And like, um, you know, I don't think it's good or bad. I think every situation is very different. Yeah. I think it's, it's good to share some of these stories. Yeah. Cause like, Not that many people have done it. And a lot of people think about it and a lot of people wander into bad situations because they don't know what it's actually for.

So, yeah. Thanks for sharing that. Okay. Well, that's actually a great, uh, time to wrap up. Um, great positive note to end the podcast on last couple of podcasts, we didn't end up on quite such a cheery thing. I didn't die headaches, thriving, and we have a whole new version coming out in two weeks. Which optimizes your at-home workouts as well.

Yeah. Think about it. Like, it's almost a perfect time. Like you just, you had the money and then like, suddenly, like you don't have to deal with customers. Right. Like, I love customers that they like, they're, they take effort. Like you have to work with, you have to do support, like you have to, you know, stuff.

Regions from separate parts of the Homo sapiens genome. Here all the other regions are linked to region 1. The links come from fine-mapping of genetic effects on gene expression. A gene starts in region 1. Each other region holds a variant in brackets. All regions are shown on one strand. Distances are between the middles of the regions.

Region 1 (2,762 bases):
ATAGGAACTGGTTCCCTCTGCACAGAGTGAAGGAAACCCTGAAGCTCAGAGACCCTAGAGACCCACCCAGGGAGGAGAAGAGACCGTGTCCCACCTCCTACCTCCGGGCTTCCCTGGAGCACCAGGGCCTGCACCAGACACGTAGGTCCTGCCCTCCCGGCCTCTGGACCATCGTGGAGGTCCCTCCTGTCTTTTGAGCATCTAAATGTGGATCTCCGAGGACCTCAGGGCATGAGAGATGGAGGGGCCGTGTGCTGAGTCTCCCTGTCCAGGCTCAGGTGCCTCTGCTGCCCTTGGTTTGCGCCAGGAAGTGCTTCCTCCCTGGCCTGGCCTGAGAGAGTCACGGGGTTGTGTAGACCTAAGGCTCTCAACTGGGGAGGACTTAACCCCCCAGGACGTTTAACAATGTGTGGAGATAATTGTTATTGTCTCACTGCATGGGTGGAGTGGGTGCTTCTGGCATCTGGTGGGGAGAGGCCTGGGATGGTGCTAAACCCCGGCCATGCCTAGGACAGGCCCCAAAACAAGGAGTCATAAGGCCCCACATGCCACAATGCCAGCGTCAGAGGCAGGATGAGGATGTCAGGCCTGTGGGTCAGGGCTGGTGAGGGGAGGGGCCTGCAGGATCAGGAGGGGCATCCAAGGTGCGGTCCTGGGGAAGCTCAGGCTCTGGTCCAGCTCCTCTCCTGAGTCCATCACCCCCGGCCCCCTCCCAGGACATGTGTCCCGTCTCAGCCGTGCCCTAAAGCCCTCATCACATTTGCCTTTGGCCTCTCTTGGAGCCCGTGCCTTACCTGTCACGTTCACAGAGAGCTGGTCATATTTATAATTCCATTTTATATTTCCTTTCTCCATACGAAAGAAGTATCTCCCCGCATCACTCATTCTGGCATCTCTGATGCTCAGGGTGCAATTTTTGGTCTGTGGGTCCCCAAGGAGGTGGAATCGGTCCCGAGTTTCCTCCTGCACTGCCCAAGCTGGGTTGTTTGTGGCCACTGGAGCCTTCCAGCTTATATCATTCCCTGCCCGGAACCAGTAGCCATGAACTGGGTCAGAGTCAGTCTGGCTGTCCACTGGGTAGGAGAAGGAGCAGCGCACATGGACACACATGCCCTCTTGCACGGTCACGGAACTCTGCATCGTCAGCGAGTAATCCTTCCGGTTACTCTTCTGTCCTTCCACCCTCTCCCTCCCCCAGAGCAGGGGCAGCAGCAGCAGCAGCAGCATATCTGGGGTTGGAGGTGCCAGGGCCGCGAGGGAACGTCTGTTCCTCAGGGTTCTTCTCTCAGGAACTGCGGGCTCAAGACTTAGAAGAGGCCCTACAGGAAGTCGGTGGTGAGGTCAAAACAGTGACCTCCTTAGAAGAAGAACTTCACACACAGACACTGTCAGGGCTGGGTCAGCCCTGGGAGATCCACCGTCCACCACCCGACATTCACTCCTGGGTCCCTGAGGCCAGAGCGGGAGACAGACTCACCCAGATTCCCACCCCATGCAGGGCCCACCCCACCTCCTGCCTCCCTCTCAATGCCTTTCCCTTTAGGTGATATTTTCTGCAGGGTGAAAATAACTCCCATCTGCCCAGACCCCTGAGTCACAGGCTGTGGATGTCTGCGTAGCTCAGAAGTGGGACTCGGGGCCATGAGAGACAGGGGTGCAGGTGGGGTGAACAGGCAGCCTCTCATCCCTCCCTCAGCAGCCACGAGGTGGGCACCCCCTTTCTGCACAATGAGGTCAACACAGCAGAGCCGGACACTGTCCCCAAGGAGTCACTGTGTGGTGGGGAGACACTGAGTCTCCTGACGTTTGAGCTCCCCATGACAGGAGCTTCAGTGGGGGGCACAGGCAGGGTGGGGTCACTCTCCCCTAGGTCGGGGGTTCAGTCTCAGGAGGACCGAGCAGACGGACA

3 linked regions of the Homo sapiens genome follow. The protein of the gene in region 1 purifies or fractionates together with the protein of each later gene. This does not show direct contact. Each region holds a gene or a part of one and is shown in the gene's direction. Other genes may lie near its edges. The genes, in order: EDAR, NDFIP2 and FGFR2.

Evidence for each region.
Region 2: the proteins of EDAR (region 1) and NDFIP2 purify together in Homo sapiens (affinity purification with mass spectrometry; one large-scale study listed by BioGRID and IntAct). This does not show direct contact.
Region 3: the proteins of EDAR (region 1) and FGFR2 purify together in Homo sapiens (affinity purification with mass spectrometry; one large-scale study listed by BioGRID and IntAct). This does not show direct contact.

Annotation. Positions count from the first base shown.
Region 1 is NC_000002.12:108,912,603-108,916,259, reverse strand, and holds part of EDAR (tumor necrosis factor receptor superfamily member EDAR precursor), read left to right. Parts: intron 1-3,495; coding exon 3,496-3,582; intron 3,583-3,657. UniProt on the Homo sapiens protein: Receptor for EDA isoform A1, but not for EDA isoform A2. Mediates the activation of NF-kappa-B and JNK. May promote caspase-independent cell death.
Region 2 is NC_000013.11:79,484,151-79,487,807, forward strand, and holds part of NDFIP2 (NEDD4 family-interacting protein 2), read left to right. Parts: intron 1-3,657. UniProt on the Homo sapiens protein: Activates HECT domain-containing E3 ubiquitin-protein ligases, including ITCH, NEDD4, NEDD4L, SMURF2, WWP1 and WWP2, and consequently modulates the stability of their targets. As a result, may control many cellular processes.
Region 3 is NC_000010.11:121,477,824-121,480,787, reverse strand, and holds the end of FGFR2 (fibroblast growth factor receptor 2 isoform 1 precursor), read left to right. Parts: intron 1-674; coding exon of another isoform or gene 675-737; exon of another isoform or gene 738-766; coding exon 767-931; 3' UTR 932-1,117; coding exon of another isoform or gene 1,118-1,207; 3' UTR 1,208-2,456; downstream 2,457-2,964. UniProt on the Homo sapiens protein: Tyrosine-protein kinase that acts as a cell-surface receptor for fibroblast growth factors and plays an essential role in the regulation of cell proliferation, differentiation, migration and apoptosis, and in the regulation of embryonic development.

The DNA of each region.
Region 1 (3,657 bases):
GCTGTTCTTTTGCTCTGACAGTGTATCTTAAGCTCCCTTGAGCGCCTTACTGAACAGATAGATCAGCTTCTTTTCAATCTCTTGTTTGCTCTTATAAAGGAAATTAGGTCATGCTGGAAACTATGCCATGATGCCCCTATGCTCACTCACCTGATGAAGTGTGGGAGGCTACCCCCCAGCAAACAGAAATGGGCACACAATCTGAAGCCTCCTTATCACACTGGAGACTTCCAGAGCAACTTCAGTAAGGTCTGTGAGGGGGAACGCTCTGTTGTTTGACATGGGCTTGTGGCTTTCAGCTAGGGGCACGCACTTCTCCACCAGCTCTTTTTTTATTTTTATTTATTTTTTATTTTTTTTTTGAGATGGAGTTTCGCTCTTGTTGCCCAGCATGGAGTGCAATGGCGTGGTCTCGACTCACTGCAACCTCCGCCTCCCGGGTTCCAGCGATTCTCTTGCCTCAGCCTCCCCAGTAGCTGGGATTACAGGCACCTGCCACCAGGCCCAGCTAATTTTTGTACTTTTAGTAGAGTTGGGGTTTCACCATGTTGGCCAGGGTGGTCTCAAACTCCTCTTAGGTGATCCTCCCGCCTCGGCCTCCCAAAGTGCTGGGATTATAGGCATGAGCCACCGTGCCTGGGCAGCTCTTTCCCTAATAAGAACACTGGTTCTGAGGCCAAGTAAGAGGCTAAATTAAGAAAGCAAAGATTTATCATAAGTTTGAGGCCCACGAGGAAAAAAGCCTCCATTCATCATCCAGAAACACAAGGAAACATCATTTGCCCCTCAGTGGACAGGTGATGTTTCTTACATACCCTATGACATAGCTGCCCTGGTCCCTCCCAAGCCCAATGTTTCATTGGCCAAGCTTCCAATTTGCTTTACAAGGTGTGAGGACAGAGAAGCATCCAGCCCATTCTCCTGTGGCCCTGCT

So sometimes, you know, it's easier to iterate when, when you have like, less like inbound. Right. So, yeah, it's a double benefit. There was definitely a, uh, A silver lining. Yeah. As we wrap up, tell us more about, um, kind of where you're headed with fitness AI, and then, um, you know, where we can find you or any other projects you want to, uh, to mention.

Sure. So when COVID started, we, I, I basically wanted to, to build the best possible app that, uh, you know, to help people get stronger and to help people stay in shape, regardless of if gyms were open. So we just widened our offering to let people input what equipment they have, um, what their goals are and everything sort of works magically.

You can say, I have a 20 pound dumbbell, a towel, and a textbook make me work. That's awesome. And we'll build something and not only will we build it, what will make it incrementally harder at the perfect rate for hundreds of exercises, no matter where you are. Uh, so it's really, this whole thing is helped us take a step in the right direction.

And you could find me in follow both me and fitness AI on Twitter. All right, Jake, it was fantastic having you on the show. And, uh, as we talked before in the, in the pre-show that nobody listened to, uh, we'd love to have you back on and talk, go, go into more depth about, uh, scaling ad spanned and, uh, and kind of it, it'd be fun to touch base again at six months and see where you are in your journey as well.

So it's great having you and, uh, hope to hear from you again soon. Thanks for having me guys. It's been a pleasure to make sure you never miss an episode. Subscribe to the show in your favorite podcast player. Thanks so much for listening until next time.